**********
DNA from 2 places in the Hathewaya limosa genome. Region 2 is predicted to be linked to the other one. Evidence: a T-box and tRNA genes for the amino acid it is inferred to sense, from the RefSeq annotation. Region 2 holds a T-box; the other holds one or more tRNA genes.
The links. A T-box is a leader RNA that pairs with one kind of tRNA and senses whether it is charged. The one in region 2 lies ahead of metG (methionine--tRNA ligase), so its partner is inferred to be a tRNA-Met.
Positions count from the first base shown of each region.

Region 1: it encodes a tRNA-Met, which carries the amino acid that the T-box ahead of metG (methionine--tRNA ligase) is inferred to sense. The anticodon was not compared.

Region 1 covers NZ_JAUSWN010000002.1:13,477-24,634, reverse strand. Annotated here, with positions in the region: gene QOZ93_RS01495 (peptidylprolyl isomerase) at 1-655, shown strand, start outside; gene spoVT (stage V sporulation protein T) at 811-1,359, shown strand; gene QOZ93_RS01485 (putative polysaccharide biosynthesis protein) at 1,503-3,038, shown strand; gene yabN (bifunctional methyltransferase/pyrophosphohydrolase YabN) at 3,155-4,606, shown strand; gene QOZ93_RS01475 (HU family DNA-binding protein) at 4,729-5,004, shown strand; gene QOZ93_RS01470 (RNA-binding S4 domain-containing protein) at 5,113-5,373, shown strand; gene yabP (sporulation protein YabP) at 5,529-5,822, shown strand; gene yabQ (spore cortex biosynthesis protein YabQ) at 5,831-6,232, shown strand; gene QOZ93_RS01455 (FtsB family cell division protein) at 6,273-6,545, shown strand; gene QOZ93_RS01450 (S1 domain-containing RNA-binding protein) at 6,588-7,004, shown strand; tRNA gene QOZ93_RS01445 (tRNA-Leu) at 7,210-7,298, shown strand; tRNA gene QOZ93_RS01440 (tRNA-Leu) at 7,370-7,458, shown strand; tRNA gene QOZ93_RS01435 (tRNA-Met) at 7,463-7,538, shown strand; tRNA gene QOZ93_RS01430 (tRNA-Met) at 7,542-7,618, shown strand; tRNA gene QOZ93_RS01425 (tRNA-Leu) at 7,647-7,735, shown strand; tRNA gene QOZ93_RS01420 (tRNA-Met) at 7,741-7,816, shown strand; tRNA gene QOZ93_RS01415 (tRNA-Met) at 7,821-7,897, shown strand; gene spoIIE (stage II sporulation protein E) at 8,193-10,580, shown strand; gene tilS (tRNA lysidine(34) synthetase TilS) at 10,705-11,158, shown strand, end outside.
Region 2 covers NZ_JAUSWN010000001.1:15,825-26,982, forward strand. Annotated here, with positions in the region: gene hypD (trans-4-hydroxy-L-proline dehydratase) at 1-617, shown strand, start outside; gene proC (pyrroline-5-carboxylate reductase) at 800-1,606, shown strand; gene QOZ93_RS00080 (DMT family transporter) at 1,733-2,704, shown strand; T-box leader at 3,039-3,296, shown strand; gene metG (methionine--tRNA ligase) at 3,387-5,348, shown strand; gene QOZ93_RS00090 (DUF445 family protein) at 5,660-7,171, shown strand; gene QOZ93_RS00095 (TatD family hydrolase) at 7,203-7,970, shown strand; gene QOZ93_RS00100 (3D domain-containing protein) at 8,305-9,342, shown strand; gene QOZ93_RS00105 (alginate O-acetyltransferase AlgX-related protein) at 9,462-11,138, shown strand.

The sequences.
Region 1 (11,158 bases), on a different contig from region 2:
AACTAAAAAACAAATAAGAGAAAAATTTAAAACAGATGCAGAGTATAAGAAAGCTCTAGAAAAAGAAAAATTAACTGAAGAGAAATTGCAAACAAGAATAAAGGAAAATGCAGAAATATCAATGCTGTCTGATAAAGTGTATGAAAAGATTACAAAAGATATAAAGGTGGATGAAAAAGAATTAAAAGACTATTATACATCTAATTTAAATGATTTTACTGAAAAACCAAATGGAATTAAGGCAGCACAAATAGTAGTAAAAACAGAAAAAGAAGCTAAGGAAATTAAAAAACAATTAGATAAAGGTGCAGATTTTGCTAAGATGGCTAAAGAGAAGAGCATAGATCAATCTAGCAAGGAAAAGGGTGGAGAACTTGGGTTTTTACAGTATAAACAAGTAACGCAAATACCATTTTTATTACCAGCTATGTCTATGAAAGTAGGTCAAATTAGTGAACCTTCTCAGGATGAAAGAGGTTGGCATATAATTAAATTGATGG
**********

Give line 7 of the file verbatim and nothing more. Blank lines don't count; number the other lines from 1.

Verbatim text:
The sequences.